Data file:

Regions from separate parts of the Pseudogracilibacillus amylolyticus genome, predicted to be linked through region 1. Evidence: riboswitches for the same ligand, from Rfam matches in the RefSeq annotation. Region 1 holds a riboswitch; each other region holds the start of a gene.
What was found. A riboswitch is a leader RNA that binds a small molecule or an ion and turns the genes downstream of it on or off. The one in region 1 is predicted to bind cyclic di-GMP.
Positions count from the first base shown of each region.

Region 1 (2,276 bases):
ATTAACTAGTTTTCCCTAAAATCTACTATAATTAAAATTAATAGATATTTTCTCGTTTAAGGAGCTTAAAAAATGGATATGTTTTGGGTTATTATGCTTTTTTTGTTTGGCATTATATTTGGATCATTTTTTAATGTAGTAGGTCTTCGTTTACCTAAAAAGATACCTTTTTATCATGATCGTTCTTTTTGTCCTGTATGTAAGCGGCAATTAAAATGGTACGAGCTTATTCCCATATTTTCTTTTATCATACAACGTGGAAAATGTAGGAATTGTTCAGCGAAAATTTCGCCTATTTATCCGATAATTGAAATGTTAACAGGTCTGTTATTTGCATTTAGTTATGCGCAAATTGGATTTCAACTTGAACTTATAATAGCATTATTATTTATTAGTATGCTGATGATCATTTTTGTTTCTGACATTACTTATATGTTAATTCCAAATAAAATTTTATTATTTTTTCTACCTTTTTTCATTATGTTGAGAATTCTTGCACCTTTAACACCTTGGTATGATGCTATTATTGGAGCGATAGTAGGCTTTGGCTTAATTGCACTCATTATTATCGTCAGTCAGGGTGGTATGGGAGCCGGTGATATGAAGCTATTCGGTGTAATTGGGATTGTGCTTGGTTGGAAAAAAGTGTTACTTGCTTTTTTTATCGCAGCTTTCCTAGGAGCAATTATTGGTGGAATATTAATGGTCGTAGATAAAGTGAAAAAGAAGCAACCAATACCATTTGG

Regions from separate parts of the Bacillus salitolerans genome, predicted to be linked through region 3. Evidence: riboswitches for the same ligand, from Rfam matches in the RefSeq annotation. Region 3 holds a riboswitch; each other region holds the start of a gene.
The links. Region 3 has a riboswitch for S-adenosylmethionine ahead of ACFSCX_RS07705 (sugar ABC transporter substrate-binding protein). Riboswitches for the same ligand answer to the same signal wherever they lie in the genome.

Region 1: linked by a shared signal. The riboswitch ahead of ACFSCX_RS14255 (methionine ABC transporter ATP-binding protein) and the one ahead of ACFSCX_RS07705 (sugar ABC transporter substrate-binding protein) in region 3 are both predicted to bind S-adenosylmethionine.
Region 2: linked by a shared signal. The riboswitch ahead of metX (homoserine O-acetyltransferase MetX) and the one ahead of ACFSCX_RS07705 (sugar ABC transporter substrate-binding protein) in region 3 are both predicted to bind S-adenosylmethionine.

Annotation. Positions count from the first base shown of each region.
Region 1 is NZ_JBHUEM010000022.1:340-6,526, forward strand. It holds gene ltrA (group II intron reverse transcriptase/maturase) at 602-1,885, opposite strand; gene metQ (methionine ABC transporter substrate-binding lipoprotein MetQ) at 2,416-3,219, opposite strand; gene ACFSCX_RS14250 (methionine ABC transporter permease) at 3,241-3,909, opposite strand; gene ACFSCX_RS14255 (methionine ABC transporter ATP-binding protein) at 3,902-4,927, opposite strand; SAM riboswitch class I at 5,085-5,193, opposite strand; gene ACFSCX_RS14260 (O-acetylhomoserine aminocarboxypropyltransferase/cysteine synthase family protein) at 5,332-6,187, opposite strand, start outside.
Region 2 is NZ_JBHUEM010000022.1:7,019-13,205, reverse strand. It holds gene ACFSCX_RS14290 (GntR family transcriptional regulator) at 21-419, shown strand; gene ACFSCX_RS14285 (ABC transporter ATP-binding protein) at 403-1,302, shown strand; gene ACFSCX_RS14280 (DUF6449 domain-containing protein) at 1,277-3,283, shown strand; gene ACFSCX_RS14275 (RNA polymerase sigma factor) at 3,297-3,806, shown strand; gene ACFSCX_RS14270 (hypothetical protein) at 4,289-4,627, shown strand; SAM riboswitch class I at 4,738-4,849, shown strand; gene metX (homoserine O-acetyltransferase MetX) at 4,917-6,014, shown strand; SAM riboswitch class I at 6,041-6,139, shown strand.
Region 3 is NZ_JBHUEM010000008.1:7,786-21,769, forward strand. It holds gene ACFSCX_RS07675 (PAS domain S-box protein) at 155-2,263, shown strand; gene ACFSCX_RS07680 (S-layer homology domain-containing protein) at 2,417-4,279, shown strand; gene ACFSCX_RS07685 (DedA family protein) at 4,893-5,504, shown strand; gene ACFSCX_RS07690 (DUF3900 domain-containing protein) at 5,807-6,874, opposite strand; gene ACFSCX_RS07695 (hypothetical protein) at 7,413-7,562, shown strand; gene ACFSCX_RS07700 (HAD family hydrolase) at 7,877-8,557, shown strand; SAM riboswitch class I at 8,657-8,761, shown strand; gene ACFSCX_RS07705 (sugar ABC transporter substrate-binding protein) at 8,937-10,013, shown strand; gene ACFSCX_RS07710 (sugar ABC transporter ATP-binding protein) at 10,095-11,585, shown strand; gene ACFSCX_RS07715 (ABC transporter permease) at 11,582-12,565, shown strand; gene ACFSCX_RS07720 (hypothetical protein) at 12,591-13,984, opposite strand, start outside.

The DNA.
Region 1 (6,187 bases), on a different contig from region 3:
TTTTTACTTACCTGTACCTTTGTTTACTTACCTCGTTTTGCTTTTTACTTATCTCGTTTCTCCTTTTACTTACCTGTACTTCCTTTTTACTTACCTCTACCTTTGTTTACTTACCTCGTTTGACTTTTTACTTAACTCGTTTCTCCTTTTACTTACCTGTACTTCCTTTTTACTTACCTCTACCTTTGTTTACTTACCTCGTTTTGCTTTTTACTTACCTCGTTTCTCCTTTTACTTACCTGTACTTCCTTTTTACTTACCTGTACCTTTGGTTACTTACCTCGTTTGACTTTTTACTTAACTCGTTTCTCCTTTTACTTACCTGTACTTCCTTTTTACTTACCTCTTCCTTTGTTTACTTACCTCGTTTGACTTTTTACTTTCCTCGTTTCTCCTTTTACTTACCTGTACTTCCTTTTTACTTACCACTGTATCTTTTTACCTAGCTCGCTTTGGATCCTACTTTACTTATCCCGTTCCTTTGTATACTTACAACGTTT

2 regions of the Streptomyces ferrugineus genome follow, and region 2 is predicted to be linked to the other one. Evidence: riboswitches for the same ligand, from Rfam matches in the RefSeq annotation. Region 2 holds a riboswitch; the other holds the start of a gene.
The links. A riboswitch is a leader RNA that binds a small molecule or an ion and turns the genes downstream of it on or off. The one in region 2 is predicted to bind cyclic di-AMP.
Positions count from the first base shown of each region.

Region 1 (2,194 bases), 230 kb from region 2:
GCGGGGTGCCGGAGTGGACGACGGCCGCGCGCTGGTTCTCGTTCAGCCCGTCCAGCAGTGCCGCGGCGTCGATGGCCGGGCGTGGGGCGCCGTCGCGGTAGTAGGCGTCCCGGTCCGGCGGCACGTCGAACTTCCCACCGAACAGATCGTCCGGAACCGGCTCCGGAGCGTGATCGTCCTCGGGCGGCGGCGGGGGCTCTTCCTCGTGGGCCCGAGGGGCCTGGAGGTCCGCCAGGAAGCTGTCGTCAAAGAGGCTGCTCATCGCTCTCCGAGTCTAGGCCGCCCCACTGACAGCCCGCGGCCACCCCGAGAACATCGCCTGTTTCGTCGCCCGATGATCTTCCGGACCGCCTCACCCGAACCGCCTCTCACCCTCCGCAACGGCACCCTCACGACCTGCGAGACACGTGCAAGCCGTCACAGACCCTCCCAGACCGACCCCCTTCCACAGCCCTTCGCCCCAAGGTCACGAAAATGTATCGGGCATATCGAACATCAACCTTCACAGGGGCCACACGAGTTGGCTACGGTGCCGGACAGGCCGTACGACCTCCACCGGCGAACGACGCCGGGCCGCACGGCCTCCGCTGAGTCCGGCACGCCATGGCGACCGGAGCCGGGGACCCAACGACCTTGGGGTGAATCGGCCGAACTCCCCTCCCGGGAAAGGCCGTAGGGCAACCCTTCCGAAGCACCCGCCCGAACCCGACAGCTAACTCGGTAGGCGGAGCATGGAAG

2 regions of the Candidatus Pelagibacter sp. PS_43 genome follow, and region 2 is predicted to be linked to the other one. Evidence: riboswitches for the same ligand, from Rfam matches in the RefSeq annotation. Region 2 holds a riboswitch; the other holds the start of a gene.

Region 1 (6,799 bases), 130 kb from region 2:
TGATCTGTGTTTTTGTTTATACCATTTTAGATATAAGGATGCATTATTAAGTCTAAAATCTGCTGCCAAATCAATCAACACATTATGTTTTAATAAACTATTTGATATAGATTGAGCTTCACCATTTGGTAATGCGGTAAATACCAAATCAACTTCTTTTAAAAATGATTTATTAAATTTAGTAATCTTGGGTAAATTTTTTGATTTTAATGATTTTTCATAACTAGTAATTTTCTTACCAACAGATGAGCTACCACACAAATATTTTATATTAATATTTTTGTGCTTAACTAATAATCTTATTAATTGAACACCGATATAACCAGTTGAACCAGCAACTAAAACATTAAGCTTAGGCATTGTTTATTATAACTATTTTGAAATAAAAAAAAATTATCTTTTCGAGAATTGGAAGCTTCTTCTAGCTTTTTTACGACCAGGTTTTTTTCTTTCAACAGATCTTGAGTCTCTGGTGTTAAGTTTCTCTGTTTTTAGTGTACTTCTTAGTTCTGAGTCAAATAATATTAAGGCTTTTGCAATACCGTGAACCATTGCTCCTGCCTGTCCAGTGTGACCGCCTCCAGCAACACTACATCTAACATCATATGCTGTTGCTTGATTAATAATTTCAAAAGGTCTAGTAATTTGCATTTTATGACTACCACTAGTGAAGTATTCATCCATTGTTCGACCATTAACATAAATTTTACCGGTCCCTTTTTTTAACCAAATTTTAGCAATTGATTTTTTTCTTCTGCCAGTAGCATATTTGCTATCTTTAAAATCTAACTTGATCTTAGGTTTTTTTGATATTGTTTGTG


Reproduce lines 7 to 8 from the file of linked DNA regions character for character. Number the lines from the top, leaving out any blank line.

The links. Region 3 has a riboswitch for S-adenosylmethionine ahead of ACFSCX_RS07705 (sugar ABC transporter substrate-binding protein). Riboswitches for the same ligand answer to the same signal wherever they lie in the genome.

Region 1: linked by a shared signal. The riboswitch ahead of ACFSCX_RS14255 (methionine ABC transporter ATP-binding protein) and the one ahead of ACFSCX_RS07705 (sugar ABC transporter substrate-binding protein) in region 3 are both predicted to bind S-adenosylmethionine.